The February 2006 Land Line article, “Hold ’em or fold ’em” on used trucks was right on.
However, it was too late for me. I lost more than $11,000 on the fleet truck I purchased in Pennsylvania.
Let’s put the heat on brokers
I believe that brokers are the downfall of trucking. As you know, there were 5,578 carriers that closed their doors in just one year. Why do you think this happened? Then in the same year, of all the carriers that went out, there were more than 1,500 brokers that opened a new office.
Let’s take a look at the broker. They are needed in trucking. With the Internet, loads are more easily found, but the rates are not there. I don’t know how many times I have been told by some company what they are paying to get the load moved, just to find out that a broker was making 20 to 40 percent on the load.
I believe that brokers are taking more than they should. I don’t even know if there is a law stating what the average is. It must be “how cheap can I get it moved.”
When a broker gives a shipper a cheap rate it makes it that much harder for me to get paid what I need. Shippers say they don’t like using brokers, but you try to give them a rate and they will say you are moving it cheaper than that now.
I know that we are in the same boat and I feel the boat is sinking fast.
Editor’s note: At the urging of OOIDA, the FMCSA announced more than a year ago it would start the process that could address the inadequate broker bond situation. That hasn’t started yet, so OOIDA has now filed a supplemental petition requesting the agency get going on the rulemaking. We’ll keep you posted.
Shame on TIA for not endorsing OOIDA’s model contract
We have a small truck line and brokerage in Des Moines, IA, and I have been privileged to be an OOIDA member since 1992. OOIDA has been essential to our growth and the success of the owner-operators who have joined our company. I am upset that TIA did not embrace OOIDA’s opinion. Recently, I joined TIA and was concerned when I read the list of directors was dominated by large brokerages.
But before we throw the baby out with the bath water, a bad TIA contract is better than 99 percent of the other broker contracts. To be able to have one uniform “fair” contract beats the heck out of fighting with a few hundred bad contracts and being coerced into signing them. Thanks for 14 great years and many more.
Des Moines, IA
Thanks for quality radio programming
I want to thank “Land Line Now” for the shows that were done on the software for your PC. I also see the links on the Web site, which are very helpful. Thanks for what you all do and from all of us out here trying to make a good life for our loved ones. Keep up the good work “Land Line Now.”
Speed limiters: Just a trick
My comment is on the mandatory speed limiters that some groups are trying to impose upon truck drivers. I believe that the speed limiter rule is just a trick to lure drivers to companies who have governed, or slow trucks – rather, elephants. Also, I believe that it will be unsafe. It will be nothing but a bunch of elephants, or obstacles, going down the road.
Lake Havasu City, AZ
Run compliant is still the best answer
After listening to the discussions on HOS and black boxes on “Land Line Now” and after some long and arduous thought, my conclusion is still the same. Run compliant and abide by the posted speed limits. Let the problems of delivery schedules and delays fall on the shippers and receivers. Let’s not create more problems for ourselves, but rather place it back on their shoulders. Thank you so very much for what you do to help the trucking industry.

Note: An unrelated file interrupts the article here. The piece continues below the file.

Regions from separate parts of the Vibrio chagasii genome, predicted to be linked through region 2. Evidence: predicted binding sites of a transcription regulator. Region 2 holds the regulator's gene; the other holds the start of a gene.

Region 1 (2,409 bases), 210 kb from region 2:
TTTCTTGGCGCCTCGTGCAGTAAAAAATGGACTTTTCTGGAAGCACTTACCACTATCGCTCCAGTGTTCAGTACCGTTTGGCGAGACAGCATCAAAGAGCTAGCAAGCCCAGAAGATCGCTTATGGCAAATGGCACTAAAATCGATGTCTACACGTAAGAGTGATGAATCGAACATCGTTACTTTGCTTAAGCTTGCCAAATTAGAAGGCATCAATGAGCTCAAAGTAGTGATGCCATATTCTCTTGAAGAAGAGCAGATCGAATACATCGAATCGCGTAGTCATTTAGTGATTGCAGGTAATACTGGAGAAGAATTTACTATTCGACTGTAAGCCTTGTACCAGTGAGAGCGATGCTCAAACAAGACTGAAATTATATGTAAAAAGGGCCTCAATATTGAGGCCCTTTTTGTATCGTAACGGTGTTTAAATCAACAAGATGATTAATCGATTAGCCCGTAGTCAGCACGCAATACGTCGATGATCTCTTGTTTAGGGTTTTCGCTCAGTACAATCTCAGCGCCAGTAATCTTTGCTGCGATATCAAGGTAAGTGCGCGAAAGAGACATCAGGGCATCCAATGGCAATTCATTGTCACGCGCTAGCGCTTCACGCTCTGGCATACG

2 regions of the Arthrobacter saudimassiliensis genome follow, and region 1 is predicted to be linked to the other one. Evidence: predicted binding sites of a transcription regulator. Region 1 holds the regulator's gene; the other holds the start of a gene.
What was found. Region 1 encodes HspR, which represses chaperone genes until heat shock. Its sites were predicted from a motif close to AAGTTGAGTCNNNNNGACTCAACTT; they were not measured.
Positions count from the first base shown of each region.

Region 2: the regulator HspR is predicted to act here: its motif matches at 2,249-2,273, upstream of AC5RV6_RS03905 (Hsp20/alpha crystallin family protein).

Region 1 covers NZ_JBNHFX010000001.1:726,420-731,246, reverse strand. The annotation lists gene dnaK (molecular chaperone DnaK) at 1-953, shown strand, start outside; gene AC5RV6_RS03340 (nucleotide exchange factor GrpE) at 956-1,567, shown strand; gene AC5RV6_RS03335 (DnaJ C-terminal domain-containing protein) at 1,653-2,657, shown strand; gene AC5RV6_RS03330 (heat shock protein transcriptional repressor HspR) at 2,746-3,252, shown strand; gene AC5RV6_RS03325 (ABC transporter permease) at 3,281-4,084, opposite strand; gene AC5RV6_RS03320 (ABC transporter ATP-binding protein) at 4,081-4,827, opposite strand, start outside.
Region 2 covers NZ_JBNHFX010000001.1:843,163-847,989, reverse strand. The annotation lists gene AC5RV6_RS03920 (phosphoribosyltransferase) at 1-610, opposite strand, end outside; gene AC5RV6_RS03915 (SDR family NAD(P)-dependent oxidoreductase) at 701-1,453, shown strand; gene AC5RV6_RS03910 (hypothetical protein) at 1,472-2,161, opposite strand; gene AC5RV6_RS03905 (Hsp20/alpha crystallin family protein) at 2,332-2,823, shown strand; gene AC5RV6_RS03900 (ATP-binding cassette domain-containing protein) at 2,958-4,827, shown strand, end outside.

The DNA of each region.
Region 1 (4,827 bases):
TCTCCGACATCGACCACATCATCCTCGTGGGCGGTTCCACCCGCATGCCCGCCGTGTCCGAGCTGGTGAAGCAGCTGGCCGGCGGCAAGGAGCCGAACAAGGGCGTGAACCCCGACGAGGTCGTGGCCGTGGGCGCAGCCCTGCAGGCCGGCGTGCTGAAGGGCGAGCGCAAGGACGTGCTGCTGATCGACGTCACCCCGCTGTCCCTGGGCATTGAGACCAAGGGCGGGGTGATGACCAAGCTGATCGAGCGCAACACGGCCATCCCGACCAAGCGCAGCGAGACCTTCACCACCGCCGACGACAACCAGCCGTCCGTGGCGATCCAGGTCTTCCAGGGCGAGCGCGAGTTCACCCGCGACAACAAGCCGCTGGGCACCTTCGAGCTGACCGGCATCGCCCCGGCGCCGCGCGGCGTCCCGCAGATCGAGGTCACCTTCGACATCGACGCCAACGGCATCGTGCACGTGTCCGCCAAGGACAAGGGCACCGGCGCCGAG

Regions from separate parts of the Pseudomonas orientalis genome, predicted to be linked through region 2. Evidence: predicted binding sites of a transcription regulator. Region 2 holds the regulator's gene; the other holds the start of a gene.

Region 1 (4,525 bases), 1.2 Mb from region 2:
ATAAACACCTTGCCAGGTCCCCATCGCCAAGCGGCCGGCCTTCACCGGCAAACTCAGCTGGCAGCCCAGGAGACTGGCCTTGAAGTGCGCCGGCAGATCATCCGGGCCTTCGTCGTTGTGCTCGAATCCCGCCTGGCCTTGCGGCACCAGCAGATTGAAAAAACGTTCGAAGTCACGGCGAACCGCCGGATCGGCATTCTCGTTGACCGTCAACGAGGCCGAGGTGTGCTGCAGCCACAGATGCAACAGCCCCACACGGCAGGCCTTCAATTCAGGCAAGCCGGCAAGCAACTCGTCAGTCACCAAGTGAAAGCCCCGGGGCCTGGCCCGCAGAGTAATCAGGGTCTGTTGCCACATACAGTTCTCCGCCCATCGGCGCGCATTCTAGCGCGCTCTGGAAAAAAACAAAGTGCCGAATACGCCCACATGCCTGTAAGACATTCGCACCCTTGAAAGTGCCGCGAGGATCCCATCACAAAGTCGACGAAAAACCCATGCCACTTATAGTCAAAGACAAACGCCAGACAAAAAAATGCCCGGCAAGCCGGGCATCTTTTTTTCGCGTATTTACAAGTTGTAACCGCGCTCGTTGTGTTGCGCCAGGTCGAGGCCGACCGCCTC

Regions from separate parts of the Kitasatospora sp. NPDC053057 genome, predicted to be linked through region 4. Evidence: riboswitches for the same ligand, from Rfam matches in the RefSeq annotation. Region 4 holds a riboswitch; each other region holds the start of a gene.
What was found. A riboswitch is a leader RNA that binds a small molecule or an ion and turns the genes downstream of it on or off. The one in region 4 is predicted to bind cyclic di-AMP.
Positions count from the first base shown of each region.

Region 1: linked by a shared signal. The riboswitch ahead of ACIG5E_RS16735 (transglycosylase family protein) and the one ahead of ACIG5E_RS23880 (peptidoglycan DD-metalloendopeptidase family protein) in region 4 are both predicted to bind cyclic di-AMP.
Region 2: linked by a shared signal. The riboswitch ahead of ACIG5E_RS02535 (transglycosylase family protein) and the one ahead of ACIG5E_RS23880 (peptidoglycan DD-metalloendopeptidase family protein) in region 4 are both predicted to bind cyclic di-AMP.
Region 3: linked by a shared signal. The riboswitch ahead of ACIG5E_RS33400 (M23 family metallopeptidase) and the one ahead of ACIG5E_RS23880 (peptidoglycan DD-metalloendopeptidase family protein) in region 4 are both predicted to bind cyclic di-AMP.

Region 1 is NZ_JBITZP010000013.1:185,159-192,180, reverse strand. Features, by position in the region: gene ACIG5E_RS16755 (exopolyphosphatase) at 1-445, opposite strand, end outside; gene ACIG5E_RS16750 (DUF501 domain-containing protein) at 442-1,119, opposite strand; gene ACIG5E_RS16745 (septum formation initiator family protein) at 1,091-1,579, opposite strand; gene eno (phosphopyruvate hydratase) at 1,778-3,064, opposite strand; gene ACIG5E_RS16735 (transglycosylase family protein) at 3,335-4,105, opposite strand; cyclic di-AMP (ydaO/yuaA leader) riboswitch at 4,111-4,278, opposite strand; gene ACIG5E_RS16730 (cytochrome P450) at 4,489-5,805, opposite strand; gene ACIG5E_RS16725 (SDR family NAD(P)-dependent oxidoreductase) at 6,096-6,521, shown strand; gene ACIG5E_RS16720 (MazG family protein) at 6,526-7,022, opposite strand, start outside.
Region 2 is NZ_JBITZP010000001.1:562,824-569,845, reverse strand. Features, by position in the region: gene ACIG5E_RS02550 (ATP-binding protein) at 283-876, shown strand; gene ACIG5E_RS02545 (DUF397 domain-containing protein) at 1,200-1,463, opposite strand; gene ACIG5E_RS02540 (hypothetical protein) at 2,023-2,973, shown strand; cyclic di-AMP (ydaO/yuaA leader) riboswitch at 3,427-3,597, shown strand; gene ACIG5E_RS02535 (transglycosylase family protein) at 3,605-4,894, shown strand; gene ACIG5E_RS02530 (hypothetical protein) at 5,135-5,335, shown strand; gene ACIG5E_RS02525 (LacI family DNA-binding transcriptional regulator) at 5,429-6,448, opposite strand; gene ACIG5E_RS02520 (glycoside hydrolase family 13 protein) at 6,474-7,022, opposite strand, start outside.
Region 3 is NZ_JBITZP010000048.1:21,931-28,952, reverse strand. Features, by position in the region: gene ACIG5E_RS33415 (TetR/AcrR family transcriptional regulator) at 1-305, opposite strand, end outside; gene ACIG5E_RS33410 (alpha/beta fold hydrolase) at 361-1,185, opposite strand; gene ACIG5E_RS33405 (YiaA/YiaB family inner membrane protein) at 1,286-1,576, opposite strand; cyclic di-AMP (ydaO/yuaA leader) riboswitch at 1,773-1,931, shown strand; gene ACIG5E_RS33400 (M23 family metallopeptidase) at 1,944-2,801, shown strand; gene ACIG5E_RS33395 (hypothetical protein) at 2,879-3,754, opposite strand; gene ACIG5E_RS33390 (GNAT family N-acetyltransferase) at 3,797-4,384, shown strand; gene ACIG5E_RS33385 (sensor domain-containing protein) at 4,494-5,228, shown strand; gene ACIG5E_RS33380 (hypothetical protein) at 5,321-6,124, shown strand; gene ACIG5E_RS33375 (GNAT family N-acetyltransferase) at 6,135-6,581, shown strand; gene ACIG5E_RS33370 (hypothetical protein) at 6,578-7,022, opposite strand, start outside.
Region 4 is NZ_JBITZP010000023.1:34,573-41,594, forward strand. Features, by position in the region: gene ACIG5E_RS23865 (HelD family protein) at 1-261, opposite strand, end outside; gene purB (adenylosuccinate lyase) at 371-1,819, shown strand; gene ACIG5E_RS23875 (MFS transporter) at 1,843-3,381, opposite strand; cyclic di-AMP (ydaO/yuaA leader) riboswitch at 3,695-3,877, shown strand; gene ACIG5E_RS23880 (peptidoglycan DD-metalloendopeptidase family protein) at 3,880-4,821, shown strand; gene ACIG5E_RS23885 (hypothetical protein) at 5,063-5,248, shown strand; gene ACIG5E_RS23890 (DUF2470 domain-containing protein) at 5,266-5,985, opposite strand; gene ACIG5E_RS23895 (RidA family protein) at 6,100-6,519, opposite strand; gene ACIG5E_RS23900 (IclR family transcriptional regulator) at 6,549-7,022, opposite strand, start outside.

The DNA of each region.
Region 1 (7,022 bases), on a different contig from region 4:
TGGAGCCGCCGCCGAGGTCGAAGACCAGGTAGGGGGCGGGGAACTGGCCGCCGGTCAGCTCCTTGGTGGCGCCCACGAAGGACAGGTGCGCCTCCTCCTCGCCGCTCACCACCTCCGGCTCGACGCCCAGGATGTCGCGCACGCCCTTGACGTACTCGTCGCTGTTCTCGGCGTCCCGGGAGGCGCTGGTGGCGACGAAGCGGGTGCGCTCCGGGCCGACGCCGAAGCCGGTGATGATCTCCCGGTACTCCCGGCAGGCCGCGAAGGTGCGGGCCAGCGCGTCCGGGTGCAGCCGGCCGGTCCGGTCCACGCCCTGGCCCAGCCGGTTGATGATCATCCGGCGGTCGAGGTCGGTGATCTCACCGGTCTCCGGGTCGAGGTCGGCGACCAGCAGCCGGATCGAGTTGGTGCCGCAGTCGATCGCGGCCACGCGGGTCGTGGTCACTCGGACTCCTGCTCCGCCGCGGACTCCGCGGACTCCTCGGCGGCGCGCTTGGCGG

Speed limiters for whom?
With whom does the cause of speeding accidents with fatalities fall upon? The big trucks or four-wheelers? Who is at fault the most, statistically? Why is it we are always the ones that have to sacrifice?
Yes, at times we are at fault. But to date, mandated laws for just us and not the general public has yet to work. They just keep making new rules for us and it keeps getting worse. It doesn’t take a rocket scientist to figure out that the general public needs to change, not just us.
If speed limiters become regulated, I guess I will just keep fixing this old truck or retire from the trucking business all together.
New Port Richey, FL
Don’t worry about other states
I am a Life Member of OOIDA. I think the governor of Texas should mind his own business and quit listening to these other states with left lane restrictions on trucks. And I don’t think we need toll roads. Don’t worry about what the Joneses are doing – in other words. Thank you OOIDA and Land Line.
Eddie L. Conrad
Ask us – we’ll tell you what we want
Someone needs to tell these people with all these so called bright ideas about idling alternatives to go to the horse’s mouth – the truck driver or owner.
I would prefer an electric source. I, like many other truck owners, don’t use the IdleAire setups because we have already wired our trucks to do what we want them to do.
With my setup, I have TV, VCR, DVD, microwave, coffee pot, heater in winter, window air conditioning for summer and a fridge. I even have my block heater. I use a gas generator that cost me $750, not the $3,500 to $10,000 diesel units cost.
I have used this method for the past two years and when the generator craps out I’ll salvage what I can and go buy another one at home depot for less than a couple payments on one of those “big time units.”
Now, if rest areas and truck stops had a spot that I could plug into and run all the stuff I have for my comforts that I choose, and pay a few bucks to use, I’m sure that would do what we need to cut down on pollution, fuel use and idling.
My generator runs 14 hours on four gallons of gas – plenty of time for rest, etc. And I get to choose what I want or don’t want. Most time I don’t even run it for more than a few hours.
Thanks for what you do at OOIDA and keep on trucking safe.
Timothy L. Barrett Sr.